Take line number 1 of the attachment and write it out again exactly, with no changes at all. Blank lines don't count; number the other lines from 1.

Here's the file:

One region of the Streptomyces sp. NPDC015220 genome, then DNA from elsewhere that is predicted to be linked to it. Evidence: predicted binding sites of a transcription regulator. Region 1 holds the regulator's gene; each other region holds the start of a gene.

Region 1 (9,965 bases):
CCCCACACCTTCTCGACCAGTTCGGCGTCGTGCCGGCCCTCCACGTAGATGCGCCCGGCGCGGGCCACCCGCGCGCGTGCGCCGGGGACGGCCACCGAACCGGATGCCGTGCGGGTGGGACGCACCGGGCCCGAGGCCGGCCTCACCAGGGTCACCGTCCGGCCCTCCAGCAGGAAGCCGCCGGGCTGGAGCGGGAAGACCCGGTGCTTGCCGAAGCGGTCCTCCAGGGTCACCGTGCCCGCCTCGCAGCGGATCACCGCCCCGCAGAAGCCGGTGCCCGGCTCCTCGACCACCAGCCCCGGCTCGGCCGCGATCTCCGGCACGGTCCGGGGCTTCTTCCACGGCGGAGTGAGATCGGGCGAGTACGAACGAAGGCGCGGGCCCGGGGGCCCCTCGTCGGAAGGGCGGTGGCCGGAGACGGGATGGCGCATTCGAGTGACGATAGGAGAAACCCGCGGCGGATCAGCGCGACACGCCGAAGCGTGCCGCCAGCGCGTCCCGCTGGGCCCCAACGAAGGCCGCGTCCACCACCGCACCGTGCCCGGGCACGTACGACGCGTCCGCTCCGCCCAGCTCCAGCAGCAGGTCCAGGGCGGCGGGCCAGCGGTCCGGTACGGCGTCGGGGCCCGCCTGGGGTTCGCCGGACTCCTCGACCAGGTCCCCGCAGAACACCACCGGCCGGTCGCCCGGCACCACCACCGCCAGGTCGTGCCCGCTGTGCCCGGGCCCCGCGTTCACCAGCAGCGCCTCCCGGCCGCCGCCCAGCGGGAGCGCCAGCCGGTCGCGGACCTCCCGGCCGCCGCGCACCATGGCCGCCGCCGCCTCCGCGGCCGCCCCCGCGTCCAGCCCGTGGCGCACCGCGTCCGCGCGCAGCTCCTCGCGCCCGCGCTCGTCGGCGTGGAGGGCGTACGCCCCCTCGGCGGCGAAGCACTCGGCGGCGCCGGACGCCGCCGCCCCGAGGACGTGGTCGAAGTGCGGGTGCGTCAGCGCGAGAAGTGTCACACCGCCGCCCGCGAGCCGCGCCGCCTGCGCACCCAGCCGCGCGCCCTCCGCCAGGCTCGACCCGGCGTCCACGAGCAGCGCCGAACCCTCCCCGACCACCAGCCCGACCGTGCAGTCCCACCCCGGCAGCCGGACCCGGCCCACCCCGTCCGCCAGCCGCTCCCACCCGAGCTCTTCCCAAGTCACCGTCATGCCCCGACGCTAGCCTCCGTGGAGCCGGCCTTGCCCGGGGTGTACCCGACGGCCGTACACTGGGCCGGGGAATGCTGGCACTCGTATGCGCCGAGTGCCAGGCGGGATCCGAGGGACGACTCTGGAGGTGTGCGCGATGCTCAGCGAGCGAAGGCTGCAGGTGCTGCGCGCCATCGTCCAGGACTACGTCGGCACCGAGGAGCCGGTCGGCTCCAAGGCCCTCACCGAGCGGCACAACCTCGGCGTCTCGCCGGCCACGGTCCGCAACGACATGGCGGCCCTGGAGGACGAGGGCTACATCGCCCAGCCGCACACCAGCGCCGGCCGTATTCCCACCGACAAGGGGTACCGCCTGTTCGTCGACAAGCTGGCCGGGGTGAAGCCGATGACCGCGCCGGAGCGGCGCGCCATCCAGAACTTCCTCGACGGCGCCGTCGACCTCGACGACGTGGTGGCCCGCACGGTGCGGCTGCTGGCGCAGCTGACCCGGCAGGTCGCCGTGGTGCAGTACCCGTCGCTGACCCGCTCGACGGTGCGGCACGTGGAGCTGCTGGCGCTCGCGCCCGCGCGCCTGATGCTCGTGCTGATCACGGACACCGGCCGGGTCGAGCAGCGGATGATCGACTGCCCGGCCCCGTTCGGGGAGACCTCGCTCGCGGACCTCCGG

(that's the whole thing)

One region of the Streptomyces sp. NPDC015220 genome, then DNA from elsewhere that is predicted to be linked to it. Evidence: predicted binding sites of a transcription regulator. Region 1 holds the regulator's gene; each other region holds the start of a gene.